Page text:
Posted by: Corri van de Stege | November 11, 2014

Character development

Every so often I play a podcast in the series Creative Writing Audio by the Open University available on iTunes University – I have it on my iPad. I don’t particularly want to follow another full course in creative writing but find these type of courses helpful in so far that you can listen to half an hour or so of conversations on topics of interest. You know, those times that you are completely without inspiration and think you’ll never write another page again, or when you are bogged down with a pile of ironing or some other menial tasks, or when you want to unwind in the evening and just sit and listen to someone, rather than read or watch a dvd, fed up with all the depressing news on the television.

Mr Wroes VirginsA couple of weeks ago I listened to a podcast with Jane Rogers, the author some eight published novels and writer of short stories, original television and radio drama. She is probably most well-known for her novel Mr Wroe’s Virgins and she explained in the podcast how she wrote the four characters in this book. She said she had to write each character separately one after the other, in order to keep them separate in her head.  I became curious and downloaded the kindle version there and then. Mr Wroe’s Virgins has different chapters with the four different voices in first person who provide a commentary on what is happening and what their own feelings are, and also how they view the others. Although some of the chapters are just a bit too long and drawn out for my liking, Rogers creates some splendid and very different characters in this one book. You could not mistake the one for the other and so you have a very believable story with four young women who arrive at The Sanctuary for different reasons and who experience what is happening to them and around them in a very individualistic ways. Well worth a read, if you want to remind yourself how it should be done: character development.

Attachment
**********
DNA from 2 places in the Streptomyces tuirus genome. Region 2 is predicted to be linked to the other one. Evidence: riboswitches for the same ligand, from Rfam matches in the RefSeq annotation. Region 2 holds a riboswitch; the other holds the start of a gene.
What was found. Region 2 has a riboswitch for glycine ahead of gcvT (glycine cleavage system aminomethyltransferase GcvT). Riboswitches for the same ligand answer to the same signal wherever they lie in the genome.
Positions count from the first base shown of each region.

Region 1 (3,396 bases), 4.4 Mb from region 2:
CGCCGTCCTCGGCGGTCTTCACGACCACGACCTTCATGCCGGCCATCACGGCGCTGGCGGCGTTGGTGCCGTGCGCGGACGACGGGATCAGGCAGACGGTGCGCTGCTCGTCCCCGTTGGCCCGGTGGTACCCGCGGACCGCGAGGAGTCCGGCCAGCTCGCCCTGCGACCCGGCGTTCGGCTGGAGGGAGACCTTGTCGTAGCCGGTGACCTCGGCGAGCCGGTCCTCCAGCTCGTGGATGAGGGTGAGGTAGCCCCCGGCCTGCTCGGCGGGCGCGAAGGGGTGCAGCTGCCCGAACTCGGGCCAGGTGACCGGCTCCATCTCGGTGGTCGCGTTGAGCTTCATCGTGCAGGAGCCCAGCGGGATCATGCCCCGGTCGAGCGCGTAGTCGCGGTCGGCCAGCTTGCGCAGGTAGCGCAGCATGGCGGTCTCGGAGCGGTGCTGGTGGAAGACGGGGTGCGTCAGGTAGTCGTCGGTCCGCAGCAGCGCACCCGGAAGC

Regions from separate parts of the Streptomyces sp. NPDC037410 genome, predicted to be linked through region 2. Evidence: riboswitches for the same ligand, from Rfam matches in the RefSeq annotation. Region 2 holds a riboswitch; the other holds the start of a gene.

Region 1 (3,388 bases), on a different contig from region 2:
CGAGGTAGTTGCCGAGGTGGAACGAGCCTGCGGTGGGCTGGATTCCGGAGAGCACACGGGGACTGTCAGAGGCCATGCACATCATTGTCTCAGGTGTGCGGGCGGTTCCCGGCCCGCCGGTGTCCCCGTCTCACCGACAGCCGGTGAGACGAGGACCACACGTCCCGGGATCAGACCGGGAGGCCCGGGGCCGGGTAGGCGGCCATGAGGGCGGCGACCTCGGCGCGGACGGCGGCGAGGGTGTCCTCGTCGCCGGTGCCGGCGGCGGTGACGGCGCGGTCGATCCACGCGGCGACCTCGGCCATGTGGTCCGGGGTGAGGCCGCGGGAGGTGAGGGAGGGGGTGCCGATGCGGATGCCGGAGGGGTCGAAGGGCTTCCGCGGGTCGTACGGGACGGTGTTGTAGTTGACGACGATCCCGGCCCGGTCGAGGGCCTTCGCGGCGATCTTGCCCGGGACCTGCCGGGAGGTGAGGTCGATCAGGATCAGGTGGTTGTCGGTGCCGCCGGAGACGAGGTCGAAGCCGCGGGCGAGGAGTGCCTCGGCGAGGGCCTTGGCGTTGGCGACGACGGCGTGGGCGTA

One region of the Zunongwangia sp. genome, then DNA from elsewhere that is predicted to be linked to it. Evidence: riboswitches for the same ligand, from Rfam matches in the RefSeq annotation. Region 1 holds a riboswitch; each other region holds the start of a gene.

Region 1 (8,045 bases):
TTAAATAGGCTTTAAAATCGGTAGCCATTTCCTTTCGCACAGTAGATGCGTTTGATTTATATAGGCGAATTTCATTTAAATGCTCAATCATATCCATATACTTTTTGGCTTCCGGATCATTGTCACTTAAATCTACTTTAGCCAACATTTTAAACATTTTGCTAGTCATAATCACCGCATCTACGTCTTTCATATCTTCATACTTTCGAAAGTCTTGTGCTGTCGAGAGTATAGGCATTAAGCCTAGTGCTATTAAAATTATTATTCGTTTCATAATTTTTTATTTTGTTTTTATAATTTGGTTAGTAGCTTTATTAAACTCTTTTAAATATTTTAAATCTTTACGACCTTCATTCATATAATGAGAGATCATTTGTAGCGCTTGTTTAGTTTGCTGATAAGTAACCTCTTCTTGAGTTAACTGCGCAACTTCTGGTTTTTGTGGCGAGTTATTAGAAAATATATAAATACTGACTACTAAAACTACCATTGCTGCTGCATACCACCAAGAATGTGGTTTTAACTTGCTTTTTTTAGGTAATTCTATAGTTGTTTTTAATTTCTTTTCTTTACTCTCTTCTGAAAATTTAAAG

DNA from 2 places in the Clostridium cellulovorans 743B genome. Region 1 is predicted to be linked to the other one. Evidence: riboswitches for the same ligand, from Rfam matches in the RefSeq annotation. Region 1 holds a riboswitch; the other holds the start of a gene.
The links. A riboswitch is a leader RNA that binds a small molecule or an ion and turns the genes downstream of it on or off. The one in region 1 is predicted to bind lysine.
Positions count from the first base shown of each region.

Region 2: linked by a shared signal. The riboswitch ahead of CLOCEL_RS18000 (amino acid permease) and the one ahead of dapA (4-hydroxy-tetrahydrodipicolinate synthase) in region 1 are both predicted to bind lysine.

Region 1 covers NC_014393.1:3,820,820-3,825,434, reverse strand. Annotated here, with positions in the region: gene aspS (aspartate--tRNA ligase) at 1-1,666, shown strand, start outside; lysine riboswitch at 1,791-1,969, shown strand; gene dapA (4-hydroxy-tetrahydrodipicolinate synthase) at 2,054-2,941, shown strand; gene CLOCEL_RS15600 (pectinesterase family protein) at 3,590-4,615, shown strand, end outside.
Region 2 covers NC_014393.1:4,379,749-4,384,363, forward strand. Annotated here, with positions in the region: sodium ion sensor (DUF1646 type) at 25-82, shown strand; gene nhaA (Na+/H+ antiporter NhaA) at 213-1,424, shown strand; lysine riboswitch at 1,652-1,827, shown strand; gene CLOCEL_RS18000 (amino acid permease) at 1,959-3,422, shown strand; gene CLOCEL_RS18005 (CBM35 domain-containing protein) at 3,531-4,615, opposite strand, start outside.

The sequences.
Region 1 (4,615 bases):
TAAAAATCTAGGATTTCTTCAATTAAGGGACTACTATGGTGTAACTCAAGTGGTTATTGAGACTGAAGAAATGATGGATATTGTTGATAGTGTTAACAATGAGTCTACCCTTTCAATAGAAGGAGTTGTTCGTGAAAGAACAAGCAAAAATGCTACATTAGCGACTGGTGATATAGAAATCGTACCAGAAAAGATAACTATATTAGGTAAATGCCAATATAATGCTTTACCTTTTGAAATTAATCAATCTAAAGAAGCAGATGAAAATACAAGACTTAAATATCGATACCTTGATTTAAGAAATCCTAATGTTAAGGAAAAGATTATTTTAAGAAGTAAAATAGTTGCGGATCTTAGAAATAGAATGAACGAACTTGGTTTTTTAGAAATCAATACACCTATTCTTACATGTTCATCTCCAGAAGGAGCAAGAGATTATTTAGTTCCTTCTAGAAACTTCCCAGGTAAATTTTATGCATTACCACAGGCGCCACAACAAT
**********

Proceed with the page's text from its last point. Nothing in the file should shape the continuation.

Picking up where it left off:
1. Hi Corri. Thanks for the tip re the Creative Writing stuff at Open University. 🙂

  2. Hi Pete – glad this is helpful! There are a number of these (free) courses around from universities all over the world. Check out iTune University….

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